His wife, Aisha, had however on Saturday returned from Saudi Arabia where he participated in Lesser Hajj.

Many saw her return to the country as a prelude to the President’s arrival.

Amidst various speculations on the state of health of the President, his handlers including the Acting President, Yemi Osinbajo, had insisted that he is hale and hearty.

Buhari’s letter to the National Assembly, announcing the extension of his vacation had read, “Further to my letter dated 18th January, 2017 in which I notified the Distinguished Senate of taking part of my annual leave.

“During my leave, I took the opportunity to have routine check-ups and consult my long standing doctors in London.

“In the course of the routine examinations, certain test result indicated the need for a course of medications and further appointments have been scheduled for next week.

“I am therefore notifying the Distinguished Senate that I am extending my leave until the doctors are satisfied that certain factors are ruled out. In the circumstances, the vice-president will continue to act on my behalf.

“Please accept, Distinguished Senate President, the assurances of my highest consideration.”

Meanwhile, a former chairman of the Economic and Financial Crimes Commission, Mrs. Farida Waziri, on Sunday expressed concern about the perceived politicisation of the foreign medical trip of President Buhari with a call on Nigerians to cultivate the habit of encouraging their leaders, rather than demonising them.

According to her, the present economic hardship in the country should not lead to some citizens wishing their leaders dead.

“Speaking positively about our leaders and country will no doubt have a positive impact on our collective image around the world. Agreed, there is much suffering in the land but this should not change us from being the good people that we have always been, by wishing our leaders dead. Let us have a rethink. We can’t afford to cut our noses to spite our faces. We must not lose our humanity even in the face of hardship and recession, because it is our collective effort to build this nation,” the ex-EFCC chairman emphasised.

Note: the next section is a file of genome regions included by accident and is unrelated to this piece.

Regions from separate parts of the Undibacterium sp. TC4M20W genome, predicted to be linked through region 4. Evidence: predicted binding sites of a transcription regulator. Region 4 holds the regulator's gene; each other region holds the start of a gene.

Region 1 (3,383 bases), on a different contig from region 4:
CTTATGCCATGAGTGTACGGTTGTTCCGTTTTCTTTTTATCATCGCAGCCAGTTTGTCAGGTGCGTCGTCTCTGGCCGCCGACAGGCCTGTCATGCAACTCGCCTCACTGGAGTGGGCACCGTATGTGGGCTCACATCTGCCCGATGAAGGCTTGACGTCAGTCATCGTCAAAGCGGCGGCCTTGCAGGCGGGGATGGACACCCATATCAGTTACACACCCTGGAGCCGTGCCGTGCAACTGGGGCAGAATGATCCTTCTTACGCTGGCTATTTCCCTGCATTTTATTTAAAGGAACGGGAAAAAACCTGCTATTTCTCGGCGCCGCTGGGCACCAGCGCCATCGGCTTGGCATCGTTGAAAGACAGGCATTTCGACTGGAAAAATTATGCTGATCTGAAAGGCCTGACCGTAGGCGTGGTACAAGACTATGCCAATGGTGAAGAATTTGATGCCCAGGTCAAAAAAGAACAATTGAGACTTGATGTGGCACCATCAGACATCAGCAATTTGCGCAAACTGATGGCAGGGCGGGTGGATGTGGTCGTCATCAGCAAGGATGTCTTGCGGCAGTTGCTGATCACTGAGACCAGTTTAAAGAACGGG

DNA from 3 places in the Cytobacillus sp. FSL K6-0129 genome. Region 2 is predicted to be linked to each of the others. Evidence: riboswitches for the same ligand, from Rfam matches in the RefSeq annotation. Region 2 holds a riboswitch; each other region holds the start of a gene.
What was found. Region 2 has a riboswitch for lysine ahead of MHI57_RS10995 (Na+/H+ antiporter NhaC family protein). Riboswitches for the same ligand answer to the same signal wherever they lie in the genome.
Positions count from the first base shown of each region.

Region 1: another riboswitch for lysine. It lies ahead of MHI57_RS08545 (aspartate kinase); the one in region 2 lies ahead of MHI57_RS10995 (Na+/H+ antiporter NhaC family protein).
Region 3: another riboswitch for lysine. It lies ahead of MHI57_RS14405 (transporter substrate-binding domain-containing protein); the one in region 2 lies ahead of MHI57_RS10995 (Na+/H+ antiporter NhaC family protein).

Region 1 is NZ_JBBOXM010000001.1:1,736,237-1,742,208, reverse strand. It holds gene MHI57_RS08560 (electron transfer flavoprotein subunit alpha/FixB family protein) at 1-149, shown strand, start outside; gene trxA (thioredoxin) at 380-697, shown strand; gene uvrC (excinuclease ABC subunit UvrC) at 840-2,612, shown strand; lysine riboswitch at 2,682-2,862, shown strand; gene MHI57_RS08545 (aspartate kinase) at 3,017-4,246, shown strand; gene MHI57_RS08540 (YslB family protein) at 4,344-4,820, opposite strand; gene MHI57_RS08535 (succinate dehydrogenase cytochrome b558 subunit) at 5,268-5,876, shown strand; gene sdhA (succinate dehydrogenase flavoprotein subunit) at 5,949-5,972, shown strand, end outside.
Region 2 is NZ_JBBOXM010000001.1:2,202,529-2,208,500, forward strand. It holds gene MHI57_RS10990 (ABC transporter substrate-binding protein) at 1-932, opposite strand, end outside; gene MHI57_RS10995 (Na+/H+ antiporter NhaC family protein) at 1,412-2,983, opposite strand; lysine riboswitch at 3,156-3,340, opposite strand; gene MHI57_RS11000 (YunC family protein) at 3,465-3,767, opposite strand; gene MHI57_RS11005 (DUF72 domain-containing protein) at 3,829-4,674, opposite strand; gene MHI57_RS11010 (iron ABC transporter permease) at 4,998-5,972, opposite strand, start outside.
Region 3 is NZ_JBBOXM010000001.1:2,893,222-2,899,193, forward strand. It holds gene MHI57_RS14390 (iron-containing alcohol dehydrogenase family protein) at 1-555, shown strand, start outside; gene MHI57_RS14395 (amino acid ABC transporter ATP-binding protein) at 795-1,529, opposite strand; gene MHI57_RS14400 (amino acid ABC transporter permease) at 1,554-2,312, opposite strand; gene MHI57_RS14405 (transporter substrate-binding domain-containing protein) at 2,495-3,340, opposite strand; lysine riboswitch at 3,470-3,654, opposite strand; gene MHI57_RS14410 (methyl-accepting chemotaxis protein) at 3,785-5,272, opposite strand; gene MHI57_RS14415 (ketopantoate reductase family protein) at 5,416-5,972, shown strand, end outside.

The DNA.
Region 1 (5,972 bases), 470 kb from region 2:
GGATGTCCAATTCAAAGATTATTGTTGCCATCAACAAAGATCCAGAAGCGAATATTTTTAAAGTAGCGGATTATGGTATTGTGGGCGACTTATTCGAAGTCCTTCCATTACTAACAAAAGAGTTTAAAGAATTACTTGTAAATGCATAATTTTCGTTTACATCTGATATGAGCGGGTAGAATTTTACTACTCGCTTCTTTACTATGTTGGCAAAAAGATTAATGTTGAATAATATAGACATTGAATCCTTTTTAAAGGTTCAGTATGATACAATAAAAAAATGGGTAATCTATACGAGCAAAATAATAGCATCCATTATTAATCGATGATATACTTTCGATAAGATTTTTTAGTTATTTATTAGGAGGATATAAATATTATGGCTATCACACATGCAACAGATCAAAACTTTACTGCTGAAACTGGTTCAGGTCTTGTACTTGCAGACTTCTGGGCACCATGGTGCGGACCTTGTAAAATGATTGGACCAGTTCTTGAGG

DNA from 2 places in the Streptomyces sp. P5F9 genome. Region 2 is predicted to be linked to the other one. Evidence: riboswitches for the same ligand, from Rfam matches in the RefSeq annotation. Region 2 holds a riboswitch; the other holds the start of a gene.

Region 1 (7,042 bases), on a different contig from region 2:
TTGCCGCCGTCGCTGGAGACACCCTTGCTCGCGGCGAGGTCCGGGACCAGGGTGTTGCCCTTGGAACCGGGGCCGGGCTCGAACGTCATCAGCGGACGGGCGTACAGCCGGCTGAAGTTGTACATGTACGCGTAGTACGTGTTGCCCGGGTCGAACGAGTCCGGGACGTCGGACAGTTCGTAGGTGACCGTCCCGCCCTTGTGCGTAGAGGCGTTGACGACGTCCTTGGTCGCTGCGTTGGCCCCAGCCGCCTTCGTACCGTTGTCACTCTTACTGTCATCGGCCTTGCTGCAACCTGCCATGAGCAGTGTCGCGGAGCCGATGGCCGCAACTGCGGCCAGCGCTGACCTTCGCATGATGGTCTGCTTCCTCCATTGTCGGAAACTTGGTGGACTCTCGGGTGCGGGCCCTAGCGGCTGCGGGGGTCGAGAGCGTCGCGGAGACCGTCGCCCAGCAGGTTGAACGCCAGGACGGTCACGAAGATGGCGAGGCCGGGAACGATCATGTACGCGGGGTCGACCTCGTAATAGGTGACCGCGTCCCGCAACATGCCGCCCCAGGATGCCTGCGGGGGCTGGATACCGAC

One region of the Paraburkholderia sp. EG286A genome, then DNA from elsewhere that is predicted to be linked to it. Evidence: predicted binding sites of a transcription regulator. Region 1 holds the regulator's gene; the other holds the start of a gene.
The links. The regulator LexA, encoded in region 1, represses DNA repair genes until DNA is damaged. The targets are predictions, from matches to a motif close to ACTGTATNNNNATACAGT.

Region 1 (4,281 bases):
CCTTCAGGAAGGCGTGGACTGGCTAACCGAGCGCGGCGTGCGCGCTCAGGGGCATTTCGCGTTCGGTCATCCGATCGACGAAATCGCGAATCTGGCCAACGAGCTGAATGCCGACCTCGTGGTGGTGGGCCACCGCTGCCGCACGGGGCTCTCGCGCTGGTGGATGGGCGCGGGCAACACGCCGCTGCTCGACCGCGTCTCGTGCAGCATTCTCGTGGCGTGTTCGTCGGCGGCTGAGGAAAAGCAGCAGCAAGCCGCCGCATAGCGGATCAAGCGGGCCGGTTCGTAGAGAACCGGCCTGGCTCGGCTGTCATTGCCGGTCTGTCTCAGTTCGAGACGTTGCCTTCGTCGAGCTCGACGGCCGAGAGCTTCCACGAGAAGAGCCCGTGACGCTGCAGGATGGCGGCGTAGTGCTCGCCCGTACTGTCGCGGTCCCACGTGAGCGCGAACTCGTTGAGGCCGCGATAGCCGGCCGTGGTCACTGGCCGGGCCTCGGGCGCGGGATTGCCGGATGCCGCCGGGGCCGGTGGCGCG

Waziri, in a statement obtained by The PUNCH in Abuja, said while “great nations adore their leaders, especially the good ones, and do not talk ill of them, Nigerians do not wish their leaders well.”

She said, “The world over, great nations –  whether the US, UK, China, Germany or France and more – they don’t talk ill of their leaders, instead, they encourage them and build them as exemplary national figures. As the wife of Nigeria’s Ambassador to Turkey in 2004-2008, I arrived at Atatürk Airport Istanbul, my escort informed me proudly that the airport is named after the father of modern Turkey.

“Downtown Istanbul main street was also adorned with portraits of the man, Atatürk. This, to me, is one clear way to encourage and build our national figures and leaders. Let the good ones serve as good examples of good leadership and the bad ones as such.

“During an event, there was a general discussion on various leaders from different countries: Ghandi (India), Mandela (South Africa) Nyerere (Tanzania), Kenyatta (Kenya). Now a lady asked me what was the name of the Atatürk of Nigeria and for the first time I realised that Nigerians do not appreciate their leaders but would rather bad-mouth them.

“I was taken aback by the question and tried to run through my mind the names of our leaders. Now, this is the question: why do we want our leaders dead or spread rumours that they are dead?  …For the late President Umaru Yar’Adua, it took the wittiness and ingenuity of former President Olusegun  Obasanjo to halt the rumour mill by placing a call publicly to the late President. Now our President is on vacation and seizing the opportunity to undergo medical check-up and instead of wishing him well, Nigerians are busy spreading rumour about his death.”

Also, the Special Adviser to the President on Political Matters, Senator Babafemi Ojudu, has said looters were the ones wishing President Buhari dead to escape prosecution.

He stated that Buhari had so far given the country exemplary leadership and cleared the rot left behind by the 16-year rule of the Peoples Democratic Party, which he said, had damaged the economy of the nation.

Ojudu spoke while hosting leaders and members of the All Progressives Congress from the 16 Local Government Areas of Ekiti State at his residence in Ado Ekiti.

He urged the APC members in Ekiti to be united and continue aggressive mobilisation ahead of the 2018 governorship poll to wrest power from Governor Ayodele Fayose-led PDP in the state.

Ojudu said, “Our President is honest, patriotic, committed and passionate that this country must be great. Nobody can accuse the President of fraud, corruption and stealing in government.”     (Punchng.com)